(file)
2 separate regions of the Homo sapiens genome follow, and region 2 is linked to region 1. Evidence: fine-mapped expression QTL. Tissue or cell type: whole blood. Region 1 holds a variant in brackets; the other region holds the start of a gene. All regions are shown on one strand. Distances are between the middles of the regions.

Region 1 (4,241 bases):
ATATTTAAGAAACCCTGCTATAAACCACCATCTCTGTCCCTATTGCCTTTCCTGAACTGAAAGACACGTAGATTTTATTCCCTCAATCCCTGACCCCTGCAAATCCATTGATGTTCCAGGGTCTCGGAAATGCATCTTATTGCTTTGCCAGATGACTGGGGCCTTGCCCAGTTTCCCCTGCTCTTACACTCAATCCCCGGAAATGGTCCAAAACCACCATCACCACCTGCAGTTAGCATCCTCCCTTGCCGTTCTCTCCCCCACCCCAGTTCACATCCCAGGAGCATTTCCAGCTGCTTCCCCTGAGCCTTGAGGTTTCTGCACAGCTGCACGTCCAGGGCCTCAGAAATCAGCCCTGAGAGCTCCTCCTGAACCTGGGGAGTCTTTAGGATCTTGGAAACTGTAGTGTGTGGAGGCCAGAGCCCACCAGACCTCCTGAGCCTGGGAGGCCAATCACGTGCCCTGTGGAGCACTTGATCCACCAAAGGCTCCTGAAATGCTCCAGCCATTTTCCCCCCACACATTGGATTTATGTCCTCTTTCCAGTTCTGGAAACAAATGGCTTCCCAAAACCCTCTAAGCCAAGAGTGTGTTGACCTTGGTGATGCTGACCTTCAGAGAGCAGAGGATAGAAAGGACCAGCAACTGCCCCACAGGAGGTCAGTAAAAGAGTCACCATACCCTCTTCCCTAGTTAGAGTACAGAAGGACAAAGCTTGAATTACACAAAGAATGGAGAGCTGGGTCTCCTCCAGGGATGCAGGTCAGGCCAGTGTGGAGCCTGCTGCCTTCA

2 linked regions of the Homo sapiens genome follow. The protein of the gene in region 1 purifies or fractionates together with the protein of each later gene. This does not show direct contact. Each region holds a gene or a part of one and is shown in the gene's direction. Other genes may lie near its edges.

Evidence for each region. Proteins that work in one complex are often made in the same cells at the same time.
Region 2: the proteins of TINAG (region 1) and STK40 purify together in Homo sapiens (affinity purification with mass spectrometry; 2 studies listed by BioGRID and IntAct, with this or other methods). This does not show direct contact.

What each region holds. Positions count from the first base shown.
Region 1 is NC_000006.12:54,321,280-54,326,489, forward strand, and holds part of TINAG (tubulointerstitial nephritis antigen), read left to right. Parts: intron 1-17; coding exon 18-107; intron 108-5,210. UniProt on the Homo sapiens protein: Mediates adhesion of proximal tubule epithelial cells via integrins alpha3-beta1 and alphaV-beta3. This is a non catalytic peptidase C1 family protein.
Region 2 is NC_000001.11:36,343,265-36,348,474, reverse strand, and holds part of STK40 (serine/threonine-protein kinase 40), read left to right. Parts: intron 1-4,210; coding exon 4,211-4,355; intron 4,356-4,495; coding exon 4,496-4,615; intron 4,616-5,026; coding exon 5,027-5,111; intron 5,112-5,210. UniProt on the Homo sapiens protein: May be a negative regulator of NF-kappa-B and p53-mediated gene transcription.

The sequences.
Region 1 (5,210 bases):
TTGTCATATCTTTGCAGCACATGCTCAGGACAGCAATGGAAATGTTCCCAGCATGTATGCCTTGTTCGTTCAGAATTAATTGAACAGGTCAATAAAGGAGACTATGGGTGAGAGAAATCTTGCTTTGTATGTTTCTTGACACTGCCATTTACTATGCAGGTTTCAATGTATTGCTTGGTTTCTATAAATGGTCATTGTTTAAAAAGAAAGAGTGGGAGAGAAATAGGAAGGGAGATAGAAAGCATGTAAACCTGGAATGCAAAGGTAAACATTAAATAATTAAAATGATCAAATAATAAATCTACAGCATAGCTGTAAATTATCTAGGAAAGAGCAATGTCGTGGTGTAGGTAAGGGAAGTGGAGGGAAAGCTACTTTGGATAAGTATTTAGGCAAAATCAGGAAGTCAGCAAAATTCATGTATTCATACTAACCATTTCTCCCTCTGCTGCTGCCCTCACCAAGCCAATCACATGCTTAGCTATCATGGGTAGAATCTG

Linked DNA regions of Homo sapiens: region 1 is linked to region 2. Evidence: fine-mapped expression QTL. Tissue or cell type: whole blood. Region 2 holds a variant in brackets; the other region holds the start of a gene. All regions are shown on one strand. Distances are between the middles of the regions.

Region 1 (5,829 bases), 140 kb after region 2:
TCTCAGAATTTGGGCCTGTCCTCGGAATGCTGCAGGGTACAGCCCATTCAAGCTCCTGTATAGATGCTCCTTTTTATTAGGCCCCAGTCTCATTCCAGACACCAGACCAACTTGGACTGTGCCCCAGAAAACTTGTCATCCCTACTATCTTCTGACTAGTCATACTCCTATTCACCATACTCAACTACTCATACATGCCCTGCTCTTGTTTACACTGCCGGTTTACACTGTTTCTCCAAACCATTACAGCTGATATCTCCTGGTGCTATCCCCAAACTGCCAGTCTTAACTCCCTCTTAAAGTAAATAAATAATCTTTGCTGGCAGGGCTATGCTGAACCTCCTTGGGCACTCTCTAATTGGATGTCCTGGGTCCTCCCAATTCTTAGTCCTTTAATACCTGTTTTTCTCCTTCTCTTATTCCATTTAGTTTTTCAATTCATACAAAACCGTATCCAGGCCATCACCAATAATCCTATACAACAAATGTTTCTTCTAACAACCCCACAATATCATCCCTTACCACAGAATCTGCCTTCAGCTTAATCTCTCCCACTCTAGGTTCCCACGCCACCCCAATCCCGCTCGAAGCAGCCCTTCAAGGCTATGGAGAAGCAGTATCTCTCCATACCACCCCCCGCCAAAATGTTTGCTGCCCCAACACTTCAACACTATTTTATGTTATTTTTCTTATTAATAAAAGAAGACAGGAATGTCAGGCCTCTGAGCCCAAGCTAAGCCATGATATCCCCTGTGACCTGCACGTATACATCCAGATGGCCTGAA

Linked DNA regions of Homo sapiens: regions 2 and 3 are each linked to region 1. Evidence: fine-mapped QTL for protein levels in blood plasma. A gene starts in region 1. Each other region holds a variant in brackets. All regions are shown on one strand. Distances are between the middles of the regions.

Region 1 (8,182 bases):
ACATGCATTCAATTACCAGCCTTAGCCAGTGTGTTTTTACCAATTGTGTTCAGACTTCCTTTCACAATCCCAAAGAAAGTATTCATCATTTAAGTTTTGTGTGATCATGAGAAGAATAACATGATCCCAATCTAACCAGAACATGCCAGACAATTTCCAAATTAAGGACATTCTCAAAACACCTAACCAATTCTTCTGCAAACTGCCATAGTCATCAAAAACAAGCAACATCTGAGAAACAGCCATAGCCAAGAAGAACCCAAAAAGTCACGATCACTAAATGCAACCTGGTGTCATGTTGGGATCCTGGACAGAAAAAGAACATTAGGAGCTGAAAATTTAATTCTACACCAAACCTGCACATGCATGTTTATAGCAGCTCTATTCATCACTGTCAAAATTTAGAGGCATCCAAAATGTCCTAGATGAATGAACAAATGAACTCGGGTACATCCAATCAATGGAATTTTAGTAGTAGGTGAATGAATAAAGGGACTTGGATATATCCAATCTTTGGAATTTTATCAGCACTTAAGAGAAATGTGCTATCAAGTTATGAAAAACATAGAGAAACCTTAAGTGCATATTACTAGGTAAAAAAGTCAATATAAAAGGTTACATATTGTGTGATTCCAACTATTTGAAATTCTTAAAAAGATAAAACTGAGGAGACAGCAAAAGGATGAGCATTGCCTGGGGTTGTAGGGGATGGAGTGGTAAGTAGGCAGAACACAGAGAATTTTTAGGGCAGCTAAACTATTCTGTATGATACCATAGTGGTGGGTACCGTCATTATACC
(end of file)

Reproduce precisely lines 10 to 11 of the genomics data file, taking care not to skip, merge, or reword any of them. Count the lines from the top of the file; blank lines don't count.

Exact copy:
The sequences.
Region 1 (5,210 bases):